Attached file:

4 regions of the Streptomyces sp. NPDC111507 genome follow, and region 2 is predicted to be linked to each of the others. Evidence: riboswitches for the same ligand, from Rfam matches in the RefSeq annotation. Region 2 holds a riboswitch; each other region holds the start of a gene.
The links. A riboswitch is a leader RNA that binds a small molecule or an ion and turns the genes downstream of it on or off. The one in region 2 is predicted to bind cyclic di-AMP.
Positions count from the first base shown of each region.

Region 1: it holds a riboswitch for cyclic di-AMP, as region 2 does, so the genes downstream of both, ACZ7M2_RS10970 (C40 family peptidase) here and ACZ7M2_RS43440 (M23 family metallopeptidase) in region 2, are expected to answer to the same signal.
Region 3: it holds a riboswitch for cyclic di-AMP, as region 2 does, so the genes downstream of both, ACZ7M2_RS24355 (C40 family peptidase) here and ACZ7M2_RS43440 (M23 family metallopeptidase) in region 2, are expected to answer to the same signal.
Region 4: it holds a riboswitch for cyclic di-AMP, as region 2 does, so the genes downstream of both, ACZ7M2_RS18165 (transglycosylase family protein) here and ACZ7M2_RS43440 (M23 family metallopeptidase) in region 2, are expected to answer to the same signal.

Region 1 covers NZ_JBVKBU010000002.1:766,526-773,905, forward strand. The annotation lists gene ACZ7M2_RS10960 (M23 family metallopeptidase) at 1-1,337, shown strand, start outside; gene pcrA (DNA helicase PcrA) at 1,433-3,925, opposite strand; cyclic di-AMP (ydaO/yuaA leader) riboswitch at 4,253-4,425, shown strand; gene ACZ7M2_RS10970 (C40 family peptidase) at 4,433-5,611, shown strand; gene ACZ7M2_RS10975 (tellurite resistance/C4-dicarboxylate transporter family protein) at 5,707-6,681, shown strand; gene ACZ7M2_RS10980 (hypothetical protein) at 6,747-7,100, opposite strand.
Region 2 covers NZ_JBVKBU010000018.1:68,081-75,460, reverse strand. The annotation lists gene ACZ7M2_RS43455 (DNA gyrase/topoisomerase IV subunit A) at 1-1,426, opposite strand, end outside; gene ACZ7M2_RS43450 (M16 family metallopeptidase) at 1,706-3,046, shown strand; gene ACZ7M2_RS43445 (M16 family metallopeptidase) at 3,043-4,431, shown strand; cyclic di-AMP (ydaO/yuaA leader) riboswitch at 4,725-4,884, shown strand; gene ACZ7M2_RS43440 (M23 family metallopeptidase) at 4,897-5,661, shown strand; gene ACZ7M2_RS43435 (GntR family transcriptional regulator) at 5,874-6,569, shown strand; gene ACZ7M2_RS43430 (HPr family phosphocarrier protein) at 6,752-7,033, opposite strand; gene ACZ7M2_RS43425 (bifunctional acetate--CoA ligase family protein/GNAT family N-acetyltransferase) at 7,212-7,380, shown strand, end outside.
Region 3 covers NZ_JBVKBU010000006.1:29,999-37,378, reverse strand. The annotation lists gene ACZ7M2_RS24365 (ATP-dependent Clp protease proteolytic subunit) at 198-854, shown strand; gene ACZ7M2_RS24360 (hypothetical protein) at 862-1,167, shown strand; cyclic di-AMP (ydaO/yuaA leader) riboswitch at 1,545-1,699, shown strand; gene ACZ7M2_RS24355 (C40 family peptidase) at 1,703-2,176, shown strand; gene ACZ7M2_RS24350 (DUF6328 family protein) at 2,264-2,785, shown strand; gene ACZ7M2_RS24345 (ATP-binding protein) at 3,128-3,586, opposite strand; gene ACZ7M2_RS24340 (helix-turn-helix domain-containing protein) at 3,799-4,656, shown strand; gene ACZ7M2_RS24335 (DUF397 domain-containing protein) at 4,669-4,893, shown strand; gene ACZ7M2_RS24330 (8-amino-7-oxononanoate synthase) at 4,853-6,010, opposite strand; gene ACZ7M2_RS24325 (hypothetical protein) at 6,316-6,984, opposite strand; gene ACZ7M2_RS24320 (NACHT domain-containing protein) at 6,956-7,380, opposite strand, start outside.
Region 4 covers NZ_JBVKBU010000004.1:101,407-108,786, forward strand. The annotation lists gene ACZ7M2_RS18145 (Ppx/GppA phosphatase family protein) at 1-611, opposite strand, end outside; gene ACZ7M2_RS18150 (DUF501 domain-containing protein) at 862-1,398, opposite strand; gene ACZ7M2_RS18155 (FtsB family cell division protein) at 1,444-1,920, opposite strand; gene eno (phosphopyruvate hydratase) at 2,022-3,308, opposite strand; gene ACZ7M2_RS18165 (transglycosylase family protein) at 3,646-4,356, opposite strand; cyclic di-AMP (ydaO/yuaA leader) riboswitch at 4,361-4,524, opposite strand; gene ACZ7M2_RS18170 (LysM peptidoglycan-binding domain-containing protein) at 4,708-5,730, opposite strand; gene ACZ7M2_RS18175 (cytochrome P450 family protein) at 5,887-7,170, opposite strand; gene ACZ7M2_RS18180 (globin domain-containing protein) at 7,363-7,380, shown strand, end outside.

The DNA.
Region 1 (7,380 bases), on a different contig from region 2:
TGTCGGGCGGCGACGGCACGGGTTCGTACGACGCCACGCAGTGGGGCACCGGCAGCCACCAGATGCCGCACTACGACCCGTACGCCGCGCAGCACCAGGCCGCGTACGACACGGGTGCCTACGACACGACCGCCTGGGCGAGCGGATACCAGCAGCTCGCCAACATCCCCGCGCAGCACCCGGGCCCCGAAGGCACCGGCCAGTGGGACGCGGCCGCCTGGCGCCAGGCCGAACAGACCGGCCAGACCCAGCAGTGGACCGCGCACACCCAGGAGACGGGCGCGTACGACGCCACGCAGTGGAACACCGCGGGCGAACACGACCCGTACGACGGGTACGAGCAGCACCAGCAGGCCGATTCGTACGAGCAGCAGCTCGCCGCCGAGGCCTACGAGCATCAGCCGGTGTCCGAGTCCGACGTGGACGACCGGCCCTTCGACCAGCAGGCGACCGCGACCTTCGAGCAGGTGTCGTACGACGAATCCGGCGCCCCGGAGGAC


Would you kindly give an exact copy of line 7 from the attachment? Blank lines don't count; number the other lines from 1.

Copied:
Region 1 covers NZ_JBVKBU010000002.1:766,526-773,905, forward strand. The annotation lists gene ACZ7M2_RS10960 (M23 family metallopeptidase) at 1-1,337, shown strand, start outside; gene pcrA (DNA helicase PcrA) at 1,433-3,925, opposite strand; cyclic di-AMP (ydaO/yuaA leader) riboswitch at 4,253-4,425, shown strand; gene ACZ7M2_RS10970 (C40 family peptidase) at 4,433-5,611, shown strand; gene ACZ7M2_RS10975 (tellurite resistance/C4-dicarboxylate transporter family protein) at 5,707-6,681, shown strand; gene ACZ7M2_RS10980 (hypothetical protein) at 6,747-7,100, opposite strand.